Passing over Archbishop Gomez — head of the largest archdiocese in the United States — for one of his suffragan bishops is an extremely calibrated message. That Bishop McElroy publicly opposed Bishop Gomez over pro-abortion Catholic politicians is not unrelated to his selection. Archbishop Gomez, a gracious and dignified man, will conduct himself with the usual reserve in the face of what many of his brother bishops – unofficially – consider to be poor treatment.
A cardinal consolation prize
A new cardinal on the list is remarkable where he does not come from. Bishop Peter Ebere Okpaleke hails from the new diocese of Ekwulobia in Nigeria.
Therein lies a tale. Pope Benedict XVI appointed Okpaleke Bishop of Ahiara in 2012. Many priests and people violently objected on the grounds that Bishop Okpaleke was not from their own ethnic group. Bishop Okpaleke had to be ordained bishop outside of Ahiara and could not take effective possession of the diocese.
After years of failed attempts to resolve the situation, Pope Francis lowered the arrow on the priests of Ahiara in 2017. They had 30 days to withdraw their opposition and write personally to the Holy Father, pledging their obedience. It was a direct invocation of papal authority to resolve the situation.
It failed. The Vatican conceded defeat in 2018, accepting Bishop Okpaleke d’Ahiara’s resignation without embarrassment. The rejected bishop was then left to languish for two years without a diocese. Finally, a solution was found during the creation of a new diocese in Nigeria in 2020; Okpaleke was appointed its first bishop. Since the diocese had no previous existence, it would encounter no opposition.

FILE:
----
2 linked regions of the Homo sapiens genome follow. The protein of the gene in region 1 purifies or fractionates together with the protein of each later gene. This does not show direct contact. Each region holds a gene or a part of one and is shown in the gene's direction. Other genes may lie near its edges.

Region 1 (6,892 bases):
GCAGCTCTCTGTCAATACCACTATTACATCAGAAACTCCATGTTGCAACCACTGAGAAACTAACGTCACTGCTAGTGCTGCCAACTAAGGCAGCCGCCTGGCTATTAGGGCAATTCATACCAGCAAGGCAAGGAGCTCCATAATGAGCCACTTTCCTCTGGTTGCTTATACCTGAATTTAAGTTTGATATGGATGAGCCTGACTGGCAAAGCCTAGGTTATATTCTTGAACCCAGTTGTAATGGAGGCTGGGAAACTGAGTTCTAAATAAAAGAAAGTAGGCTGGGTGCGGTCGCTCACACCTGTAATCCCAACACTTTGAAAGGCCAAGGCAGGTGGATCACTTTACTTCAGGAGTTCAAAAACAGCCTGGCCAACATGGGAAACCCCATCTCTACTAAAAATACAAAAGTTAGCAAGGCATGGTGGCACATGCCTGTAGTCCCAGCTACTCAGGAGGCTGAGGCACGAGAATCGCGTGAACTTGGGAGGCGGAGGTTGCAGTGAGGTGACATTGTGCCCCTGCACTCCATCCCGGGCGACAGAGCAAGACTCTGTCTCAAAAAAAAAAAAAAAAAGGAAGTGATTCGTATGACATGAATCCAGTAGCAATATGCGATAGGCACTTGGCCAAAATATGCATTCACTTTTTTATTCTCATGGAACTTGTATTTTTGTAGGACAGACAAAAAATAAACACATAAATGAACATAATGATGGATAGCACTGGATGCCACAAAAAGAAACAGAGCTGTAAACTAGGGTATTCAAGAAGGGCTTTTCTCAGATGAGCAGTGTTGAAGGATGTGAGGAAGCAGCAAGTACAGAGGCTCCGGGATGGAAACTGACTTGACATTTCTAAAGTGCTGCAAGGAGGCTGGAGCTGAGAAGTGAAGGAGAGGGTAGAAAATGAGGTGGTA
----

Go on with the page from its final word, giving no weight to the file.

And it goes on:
The elevation of Bishop Okpaleke to the rank of cardinal is an ex-post attempt to salvage something from the sad situation. Papal honor is a consolation prize for what papal authority could not accomplish.
Cardinals around the world
Other appointments are also worth noting.
Archbishop Leonardo Ulrich Steiner of Manaus, Brazil, was a key figure in the Synod on the Amazon, where his archdiocese is located. Like so many key figures in this synod, he is a Latin American of German descent who was keen to advance, with considerable German support, a married priesthood and a female diaconate. Pope Francis refused these two synod proposals, a bitter disappointment for the German-Amazonian alliance. The red hat floating down the Amazon can be seen as another consolation prize.
There are two Indian cardinals in the new “batch” – as they say in India – reflecting the growing importance of the Church in India, which has many more Catholics than many European countries.
Archbishop Anthony Poola of Hyderabad is the first Dalit – a member of the ‘untouchable’ caste – to be made a cardinal, pointing out that the liberating message of the Gospel is very appealing to India’s lower castes, which fears the Hindu nationalist power.
The other new Indian cardinal has perhaps the finest combination of name and title in the entire Church: Filipe Archbishop Neri Antonio Sebastiao di Rosario Ferrão of Goa and Daman, Primate of the East, Patriarch of the East Indies. The Archbishop-Patriarch, a gentle and kind shepherd, is currently President of the Latin Rite Bishops of India, and is being raised in an important year, with 2022 marking the 400th anniversary of the canonization of Saint Francis Xavier, the missionary of Goa, and St. Philip Neri, after whom the new cardinal is named.